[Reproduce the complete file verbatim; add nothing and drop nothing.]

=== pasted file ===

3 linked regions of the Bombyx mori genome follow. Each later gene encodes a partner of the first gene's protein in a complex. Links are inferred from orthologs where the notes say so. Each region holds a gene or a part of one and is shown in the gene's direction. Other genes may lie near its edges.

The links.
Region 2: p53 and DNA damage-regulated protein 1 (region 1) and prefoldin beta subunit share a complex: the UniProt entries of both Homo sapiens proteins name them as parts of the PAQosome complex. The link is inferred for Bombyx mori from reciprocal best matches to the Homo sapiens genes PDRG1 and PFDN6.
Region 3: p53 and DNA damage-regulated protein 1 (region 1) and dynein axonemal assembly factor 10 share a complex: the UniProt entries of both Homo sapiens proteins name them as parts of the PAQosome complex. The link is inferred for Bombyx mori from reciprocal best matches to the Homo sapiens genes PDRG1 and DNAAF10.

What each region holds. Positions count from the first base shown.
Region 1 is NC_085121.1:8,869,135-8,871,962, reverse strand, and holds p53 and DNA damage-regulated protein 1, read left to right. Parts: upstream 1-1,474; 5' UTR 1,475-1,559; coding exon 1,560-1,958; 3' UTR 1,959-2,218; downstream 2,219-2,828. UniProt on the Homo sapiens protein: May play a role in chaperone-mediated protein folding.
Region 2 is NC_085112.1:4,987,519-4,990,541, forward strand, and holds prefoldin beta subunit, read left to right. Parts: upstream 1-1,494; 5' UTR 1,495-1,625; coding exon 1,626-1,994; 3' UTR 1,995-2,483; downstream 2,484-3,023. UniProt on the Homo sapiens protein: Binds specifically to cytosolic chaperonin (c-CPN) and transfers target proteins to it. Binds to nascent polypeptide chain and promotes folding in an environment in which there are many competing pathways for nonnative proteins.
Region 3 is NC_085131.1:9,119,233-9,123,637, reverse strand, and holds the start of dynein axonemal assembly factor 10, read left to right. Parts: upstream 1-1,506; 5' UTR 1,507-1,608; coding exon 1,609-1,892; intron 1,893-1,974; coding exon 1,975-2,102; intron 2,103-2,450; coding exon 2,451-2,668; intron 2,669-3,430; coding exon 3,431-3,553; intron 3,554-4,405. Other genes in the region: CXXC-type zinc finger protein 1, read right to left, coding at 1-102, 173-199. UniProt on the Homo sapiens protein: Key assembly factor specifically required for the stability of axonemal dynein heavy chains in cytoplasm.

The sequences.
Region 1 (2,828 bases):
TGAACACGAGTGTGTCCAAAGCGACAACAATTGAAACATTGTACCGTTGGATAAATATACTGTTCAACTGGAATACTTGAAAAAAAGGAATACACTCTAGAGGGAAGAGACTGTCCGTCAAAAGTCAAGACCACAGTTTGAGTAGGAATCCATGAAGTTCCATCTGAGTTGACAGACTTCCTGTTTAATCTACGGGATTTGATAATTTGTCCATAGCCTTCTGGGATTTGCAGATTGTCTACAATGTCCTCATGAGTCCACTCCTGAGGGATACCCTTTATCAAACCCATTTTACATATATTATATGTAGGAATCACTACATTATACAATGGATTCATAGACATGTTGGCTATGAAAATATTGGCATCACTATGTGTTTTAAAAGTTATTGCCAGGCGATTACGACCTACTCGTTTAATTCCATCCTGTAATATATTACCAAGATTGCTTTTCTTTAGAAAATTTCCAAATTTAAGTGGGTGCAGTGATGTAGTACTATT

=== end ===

3 linked regions of the Bombyx mori genome follow. Each later gene encodes a partner of the first gene's protein in a complex. Links are inferred from orthologs where the notes say so. Each region holds a gene or a part of one and is shown in the gene's direction. Other genes may lie near its edges.

The links.
Region 2: p53 and DNA damage-regulated protein 1 (region 1) and prefoldin beta subunit share a complex: the UniProt entries of both Homo sapiens proteins name them as parts of the PAQosome complex. The link is inferred for Bombyx mori from reciprocal best matches to the Homo sapiens genes PDRG1 and PFDN6.
Region 3: p53 and DNA damage-regulated protein 1 (region 1) and dynein axonemal assembly factor 10 share a complex: the UniProt entries of both Homo sapiens proteins name them as parts of the PAQosome complex. The link is inferred for Bombyx mori from reciprocal best matches to the Homo sapiens genes PDRG1 and DNAAF10.

What each region holds. Positions count from the first base shown.
Region 1 is NC_085121.1:8,869,135-8,871,962, reverse strand, and holds p53 and DNA damage-regulated protein 1, read left to right. Parts: upstream 1-1,474; 5' UTR 1,475-1,559; coding exon 1,560-1,958; 3' UTR 1,959-2,218; downstream 2,219-2,828. UniProt on the Homo sapiens protein: May play a role in chaperone-mediated protein folding.
Region 2 is NC_085112.1:4,987,519-4,990,541, forward strand, and holds prefoldin beta subunit, read left to right. Parts: upstream 1-1,494; 5' UTR 1,495-1,625; coding exon 1,626-1,994; 3' UTR 1,995-2,483; downstream 2,484-3,023. UniProt on the Homo sapiens protein: Binds specifically to cytosolic chaperonin (c-CPN) and transfers target proteins to it. Binds to nascent polypeptide chain and promotes folding in an environment in which there are many competing pathways for nonnative proteins.
Region 3 is NC_085131.1:9,119,233-9,123,637, reverse strand, and holds the start of dynein axonemal assembly factor 10, read left to right. Parts: upstream 1-1,506; 5' UTR 1,507-1,608; coding exon 1,609-1,892; intron 1,893-1,974; coding exon 1,975-2,102; intron 2,103-2,450; coding exon 2,451-2,668; intron 2,669-3,430; coding exon 3,431-3,553; intron 3,554-4,405. Other genes in the region: CXXC-type zinc finger protein 1, read right to left, coding at 1-102, 173-199. UniProt on the Homo sapiens protein: Key assembly factor specifically required for the stability of axonemal dynein heavy chains in cytoplasm.

The sequences.
Region 1 (2,828 bases):
TGAACACGAGTGTGTCCAAAGCGACAACAATTGAAACATTGTACCGTTGGATAAATATACTGTTCAACTGGAATACTTGAAAAAAAGGAATACACTCTAGAGGGAAGAGACTGTCCGTCAAAAGTCAAGACCACAGTTTGAGTAGGAATCCATGAAGTTCCATCTGAGTTGACAGACTTCCTGTTTAATCTACGGGATTTGATAATTTGTCCATAGCCTTCTGGGATTTGCAGATTGTCTACAATGTCCTCATGAGTCCACTCCTGAGGGATACCCTTTATCAAACCCATTTTACATATATTATATGTAGGAATCACTACATTATACAATGGATTCATAGACATGTTGGCTATGAAAATATTGGCATCACTATGTGTTTTAAAAGTTATTGCCAGGCGATTACGACCTACTCGTTTAATTCCATCCTGTAATATATTACCAAGATTGCTTTTCTTTAGAAAATTTCCAAATTTAAGTGGGTGCAGTGATGTAGTACTATT